In this episode of Wait Just a Minute, Council distinguished fellow and former executive director of the World Food Programme, Ertharin Cousin explains the difference between outbreaks, pandemics, and epidemics; what's changed since the Ebola outbreak in 2014 and the one happening today; and how political instability impacts health systems.
How do an outbreak, an epidemic, and a pandemic differ?
A disease outbreak is when a disease occurs in larger numbers than anticipated in a particular community or particular season. An epidemic is when those numbers are large in that particular community. And a pandemic is when that disease outbreak is global.
How does the current ebola outbreak differ from the one in 2014?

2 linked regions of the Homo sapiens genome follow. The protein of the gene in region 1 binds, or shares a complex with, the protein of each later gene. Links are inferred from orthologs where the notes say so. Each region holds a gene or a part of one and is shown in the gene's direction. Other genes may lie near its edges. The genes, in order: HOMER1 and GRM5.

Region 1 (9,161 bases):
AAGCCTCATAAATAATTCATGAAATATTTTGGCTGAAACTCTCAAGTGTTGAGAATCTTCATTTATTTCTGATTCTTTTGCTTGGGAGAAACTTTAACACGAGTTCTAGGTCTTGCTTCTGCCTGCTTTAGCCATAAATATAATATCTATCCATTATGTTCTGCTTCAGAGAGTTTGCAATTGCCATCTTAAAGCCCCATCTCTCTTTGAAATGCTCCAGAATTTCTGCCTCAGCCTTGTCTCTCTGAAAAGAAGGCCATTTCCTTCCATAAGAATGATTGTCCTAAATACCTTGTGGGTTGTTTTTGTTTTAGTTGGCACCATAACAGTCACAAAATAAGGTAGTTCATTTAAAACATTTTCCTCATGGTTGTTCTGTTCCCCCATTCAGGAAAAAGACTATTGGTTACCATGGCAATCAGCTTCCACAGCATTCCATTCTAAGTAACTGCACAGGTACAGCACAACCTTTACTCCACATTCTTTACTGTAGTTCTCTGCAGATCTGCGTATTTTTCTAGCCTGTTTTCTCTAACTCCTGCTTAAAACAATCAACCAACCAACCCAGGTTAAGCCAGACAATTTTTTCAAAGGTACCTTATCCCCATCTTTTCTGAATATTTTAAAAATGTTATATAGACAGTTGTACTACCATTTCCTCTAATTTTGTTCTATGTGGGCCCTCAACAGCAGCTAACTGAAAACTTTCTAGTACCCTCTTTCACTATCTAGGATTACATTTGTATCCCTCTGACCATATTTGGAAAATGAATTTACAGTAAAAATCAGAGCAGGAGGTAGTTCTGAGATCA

The basic difference is that there're protocols, vaccines, and processes in place to support the response in an effective manner. Biggest challenge is that you're responding in a conflict situation, which means that the risk levels for those who are responding, as well as the community, are much higher.
How does politcal instability affect global health systems?
Lack of political leadership will hinder the communication that is necessary to build the trust that's required between, particularly, external health responders and the community that is potentially impacted by disease.
What gives you hope?
While communication is a challenge, it's better than it's ever been in the history of the global community.